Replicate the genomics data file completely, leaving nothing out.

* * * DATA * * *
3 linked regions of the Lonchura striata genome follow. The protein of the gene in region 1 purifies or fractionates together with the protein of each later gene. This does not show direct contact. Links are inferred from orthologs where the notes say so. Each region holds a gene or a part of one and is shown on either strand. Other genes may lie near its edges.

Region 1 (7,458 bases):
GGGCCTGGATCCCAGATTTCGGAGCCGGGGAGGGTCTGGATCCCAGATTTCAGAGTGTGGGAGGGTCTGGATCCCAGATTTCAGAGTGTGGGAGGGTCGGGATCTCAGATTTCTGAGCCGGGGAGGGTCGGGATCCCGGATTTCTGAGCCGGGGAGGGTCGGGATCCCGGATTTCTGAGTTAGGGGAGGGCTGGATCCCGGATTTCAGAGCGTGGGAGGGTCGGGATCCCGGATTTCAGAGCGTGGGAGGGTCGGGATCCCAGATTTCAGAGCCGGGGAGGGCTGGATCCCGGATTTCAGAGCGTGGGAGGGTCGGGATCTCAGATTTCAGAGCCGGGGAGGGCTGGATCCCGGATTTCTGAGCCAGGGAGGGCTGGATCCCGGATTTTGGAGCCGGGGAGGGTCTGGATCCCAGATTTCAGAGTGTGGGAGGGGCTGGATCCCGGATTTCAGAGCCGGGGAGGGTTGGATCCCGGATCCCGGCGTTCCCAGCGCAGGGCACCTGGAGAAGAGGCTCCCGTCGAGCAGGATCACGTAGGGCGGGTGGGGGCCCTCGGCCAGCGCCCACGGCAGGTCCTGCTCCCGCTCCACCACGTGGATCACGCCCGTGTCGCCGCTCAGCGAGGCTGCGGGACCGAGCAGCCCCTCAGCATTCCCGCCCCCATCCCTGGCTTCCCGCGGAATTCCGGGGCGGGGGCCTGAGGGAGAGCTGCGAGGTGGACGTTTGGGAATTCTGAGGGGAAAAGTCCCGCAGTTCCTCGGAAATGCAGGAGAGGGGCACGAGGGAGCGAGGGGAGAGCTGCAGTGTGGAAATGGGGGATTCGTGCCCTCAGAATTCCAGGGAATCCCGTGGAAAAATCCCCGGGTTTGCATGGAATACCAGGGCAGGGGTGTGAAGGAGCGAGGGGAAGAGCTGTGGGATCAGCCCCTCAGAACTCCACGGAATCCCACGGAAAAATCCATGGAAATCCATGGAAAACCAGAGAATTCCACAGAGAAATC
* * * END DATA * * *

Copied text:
3 linked regions of the Lonchura striata genome follow. The protein of the gene in region 1 purifies or fractionates together with the protein of each later gene. This does not show direct contact. Links are inferred from orthologs where the notes say so. Each region holds a gene or a part of one and is shown on either strand. Other genes may lie near its edges.

Region 1 (7,458 bases):
GGGCCTGGATCCCAGATTTCGGAGCCGGGGAGGGTCTGGATCCCAGATTTCAGAGTGTGGGAGGGTCTGGATCCCAGATTTCAGAGTGTGGGAGGGTCGGGATCTCAGATTTCTGAGCCGGGGAGGGTCGGGATCCCGGATTTCTGAGCCGGGGAGGGTCGGGATCCCGGATTTCTGAGTTAGGGGAGGGCTGGATCCCGGATTTCAGAGCGTGGGAGGGTCGGGATCCCGGATTTCAGAGCGTGGGAGGGTCGGGATCCCAGATTTCAGAGCCGGGGAGGGCTGGATCCCGGATTTCAGAGCGTGGGAGGGTCGGGATCTCAGATTTCAGAGCCGGGGAGGGCTGGATCCCGGATTTCTGAGCCAGGGAGGGCTGGATCCCGGATTTTGGAGCCGGGGAGGGTCTGGATCCCAGATTTCAGAGTGTGGGAGGGGCTGGATCCCGGATTTCAGAGCCGGGGAGGGTTGGATCCCGGATCCCGGCGTTCCCAGCGCAGGGCACCTGGAGAAGAGGCTCCCGTCGAGCAGGATCACGTAGGGCGGGTGGGGGCCCTCGGCCAGCGCCCACGGCAGGTCCTGCTCCCGCTCCACCACGTGGATCACGCCCGTGTCGCCGCTCAGCGAGGCTGCGGGACCGAGCAGCCCCTCAGCATTCCCGCCCCCATCCCTGGCTTCCCGCGGAATTCCGGGGCGGGGGCCTGAGGGAGAGCTGCGAGGTGGACGTTTGGGAATTCTGAGGGGAAAAGTCCCGCAGTTCCTCGGAAATGCAGGAGAGGGGCACGAGGGAGCGAGGGGAGAGCTGCAGTGTGGAAATGGGGGATTCGTGCCCTCAGAATTCCAGGGAATCCCGTGGAAAAATCCCCGGGTTTGCATGGAATACCAGGGCAGGGGTGTGAAGGAGCGAGGGGAAGAGCTGTGGGATCAGCCCCTCAGAACTCCACGGAATCCCACGGAAAAATCCATGGAAATCCATGGAAAACCAGAGAATTCCACAGAGAAATC